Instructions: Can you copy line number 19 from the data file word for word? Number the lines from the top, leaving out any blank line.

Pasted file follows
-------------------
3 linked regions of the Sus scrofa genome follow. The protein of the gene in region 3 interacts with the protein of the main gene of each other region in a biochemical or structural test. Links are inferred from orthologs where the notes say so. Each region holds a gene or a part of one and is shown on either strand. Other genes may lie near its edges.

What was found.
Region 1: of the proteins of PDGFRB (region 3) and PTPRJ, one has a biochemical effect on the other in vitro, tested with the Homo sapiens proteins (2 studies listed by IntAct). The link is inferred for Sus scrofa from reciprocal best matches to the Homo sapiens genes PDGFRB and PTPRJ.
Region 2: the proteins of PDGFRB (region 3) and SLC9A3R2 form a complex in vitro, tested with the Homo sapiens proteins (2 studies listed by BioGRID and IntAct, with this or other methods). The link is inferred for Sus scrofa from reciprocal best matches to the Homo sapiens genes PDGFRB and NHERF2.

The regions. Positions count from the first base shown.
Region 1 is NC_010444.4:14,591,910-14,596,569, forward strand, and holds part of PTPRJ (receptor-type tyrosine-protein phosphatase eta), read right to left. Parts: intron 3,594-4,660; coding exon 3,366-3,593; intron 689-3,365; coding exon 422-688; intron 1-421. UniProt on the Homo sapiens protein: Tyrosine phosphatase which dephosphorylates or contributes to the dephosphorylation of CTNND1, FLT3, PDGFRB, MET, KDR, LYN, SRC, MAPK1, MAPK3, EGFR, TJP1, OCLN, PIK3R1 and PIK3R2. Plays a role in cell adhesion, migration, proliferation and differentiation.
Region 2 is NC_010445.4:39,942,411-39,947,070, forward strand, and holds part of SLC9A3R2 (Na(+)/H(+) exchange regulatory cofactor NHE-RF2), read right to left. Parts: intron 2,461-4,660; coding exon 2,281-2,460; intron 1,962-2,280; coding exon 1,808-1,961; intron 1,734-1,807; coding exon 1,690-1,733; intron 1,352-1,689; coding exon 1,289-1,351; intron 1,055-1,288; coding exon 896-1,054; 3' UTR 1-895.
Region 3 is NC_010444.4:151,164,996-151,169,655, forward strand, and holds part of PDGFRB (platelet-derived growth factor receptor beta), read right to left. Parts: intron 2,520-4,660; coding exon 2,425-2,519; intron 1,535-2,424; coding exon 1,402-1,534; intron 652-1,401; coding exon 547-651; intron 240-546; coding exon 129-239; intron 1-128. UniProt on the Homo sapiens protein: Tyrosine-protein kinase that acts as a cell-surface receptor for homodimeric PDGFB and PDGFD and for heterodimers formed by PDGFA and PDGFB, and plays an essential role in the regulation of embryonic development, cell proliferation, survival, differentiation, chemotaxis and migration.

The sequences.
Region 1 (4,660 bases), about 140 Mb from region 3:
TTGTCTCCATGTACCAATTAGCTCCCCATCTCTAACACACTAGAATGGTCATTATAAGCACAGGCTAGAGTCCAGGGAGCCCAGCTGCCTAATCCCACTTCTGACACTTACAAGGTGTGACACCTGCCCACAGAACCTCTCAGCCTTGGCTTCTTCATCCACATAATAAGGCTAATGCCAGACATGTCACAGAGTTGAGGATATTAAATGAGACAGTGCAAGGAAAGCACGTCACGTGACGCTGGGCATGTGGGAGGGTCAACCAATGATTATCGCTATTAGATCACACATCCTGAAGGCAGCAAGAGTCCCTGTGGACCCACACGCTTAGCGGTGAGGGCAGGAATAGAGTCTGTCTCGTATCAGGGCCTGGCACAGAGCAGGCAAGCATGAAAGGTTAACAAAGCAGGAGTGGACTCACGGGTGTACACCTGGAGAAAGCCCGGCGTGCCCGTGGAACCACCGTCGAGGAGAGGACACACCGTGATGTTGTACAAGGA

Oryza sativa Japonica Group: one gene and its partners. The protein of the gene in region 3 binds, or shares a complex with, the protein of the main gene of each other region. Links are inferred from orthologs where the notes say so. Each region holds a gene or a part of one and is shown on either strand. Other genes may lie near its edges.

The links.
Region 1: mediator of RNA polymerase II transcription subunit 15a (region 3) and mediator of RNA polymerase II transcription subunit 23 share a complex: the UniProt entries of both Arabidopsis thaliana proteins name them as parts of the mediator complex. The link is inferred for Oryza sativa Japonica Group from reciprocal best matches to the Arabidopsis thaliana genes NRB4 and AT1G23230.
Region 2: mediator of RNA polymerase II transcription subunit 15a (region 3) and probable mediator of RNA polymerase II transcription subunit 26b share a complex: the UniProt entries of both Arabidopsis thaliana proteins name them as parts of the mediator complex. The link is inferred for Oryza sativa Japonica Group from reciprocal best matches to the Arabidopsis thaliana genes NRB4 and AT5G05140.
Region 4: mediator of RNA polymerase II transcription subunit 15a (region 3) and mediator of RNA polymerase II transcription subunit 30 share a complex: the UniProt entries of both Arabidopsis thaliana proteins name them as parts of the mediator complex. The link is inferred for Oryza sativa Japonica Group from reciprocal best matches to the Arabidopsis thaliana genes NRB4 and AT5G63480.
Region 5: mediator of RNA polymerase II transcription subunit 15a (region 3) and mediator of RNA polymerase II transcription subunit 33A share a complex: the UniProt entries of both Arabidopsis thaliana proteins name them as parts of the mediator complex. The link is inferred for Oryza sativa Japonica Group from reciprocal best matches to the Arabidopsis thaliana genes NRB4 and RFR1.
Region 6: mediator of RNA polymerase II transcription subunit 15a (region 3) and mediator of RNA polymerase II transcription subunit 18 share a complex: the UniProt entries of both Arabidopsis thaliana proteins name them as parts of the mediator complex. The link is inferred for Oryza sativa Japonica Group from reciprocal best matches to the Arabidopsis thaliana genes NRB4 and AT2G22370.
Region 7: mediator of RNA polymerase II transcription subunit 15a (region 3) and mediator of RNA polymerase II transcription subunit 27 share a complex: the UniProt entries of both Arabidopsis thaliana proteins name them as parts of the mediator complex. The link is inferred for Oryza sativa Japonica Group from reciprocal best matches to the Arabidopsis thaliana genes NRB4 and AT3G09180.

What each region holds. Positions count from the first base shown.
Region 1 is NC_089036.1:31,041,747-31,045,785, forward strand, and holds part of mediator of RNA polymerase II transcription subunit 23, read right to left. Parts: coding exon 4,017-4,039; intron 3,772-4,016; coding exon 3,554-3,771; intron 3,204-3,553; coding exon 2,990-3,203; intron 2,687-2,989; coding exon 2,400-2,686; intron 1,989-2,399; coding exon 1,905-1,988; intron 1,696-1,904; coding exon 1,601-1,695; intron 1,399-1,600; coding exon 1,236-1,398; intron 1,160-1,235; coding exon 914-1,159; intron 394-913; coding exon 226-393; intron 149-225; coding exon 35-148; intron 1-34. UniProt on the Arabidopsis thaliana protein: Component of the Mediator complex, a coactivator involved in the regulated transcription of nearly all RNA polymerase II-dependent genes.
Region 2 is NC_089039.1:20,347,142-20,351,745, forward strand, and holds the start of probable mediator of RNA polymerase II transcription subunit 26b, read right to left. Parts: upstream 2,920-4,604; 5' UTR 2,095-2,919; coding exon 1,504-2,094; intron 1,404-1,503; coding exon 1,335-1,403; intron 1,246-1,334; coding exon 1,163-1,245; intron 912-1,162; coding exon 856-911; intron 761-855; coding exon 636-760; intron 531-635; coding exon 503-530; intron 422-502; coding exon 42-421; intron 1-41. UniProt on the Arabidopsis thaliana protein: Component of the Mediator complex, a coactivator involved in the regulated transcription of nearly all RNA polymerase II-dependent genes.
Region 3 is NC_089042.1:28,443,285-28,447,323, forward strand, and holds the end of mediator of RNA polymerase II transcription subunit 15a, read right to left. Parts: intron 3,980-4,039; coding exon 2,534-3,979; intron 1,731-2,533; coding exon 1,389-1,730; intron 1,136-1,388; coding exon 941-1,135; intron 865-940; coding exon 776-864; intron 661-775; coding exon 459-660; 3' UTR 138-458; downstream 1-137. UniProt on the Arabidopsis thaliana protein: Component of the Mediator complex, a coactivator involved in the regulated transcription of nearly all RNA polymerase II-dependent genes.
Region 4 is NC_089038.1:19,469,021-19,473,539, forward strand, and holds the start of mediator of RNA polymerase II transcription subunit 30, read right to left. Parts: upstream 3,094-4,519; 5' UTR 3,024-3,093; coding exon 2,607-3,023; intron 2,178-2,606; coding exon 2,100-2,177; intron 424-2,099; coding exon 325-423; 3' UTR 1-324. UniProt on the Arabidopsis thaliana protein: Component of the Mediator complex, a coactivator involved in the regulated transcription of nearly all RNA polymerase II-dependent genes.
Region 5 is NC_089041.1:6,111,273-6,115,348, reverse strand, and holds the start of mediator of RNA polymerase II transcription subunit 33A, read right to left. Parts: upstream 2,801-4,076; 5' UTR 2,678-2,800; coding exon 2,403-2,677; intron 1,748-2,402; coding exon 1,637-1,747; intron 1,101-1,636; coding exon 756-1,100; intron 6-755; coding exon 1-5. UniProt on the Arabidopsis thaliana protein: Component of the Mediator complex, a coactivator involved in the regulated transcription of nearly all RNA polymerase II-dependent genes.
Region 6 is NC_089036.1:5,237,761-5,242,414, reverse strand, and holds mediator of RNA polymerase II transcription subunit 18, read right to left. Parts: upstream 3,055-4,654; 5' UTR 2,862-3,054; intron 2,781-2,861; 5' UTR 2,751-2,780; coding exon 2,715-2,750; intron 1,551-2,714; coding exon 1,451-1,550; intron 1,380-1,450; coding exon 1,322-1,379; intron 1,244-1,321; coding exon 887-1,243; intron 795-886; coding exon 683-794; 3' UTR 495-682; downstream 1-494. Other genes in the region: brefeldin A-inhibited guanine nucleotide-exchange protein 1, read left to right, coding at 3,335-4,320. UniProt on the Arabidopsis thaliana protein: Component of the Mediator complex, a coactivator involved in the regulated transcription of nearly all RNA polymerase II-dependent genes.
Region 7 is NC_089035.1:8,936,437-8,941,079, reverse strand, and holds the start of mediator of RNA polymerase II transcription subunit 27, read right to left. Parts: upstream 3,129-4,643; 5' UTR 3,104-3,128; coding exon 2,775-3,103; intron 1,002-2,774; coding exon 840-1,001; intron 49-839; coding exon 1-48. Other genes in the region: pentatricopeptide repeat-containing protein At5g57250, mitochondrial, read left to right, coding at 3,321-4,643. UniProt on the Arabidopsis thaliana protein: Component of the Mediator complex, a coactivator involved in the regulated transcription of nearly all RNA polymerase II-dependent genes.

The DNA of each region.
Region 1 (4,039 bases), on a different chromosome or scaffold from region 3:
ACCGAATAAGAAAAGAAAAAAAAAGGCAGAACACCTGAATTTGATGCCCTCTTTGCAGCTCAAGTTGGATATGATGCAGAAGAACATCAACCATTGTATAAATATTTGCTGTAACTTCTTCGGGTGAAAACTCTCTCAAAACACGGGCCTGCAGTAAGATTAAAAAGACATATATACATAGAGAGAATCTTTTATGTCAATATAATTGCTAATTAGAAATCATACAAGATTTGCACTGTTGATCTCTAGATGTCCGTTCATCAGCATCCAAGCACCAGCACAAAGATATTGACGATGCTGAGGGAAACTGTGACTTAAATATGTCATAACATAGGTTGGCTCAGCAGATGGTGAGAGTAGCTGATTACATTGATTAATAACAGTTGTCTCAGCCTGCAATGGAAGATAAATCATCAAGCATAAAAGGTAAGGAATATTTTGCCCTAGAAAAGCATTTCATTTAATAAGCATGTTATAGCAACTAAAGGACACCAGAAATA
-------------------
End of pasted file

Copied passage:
Region 7: mediator of RNA polymerase II transcription subunit 15a (region 3) and mediator of RNA polymerase II transcription subunit 27 share a complex: the UniProt entries of both Arabidopsis thaliana proteins name them as parts of the mediator complex. The link is inferred for Oryza sativa Japonica Group from reciprocal best matches to the Arabidopsis thaliana genes NRB4 and AT3G09180.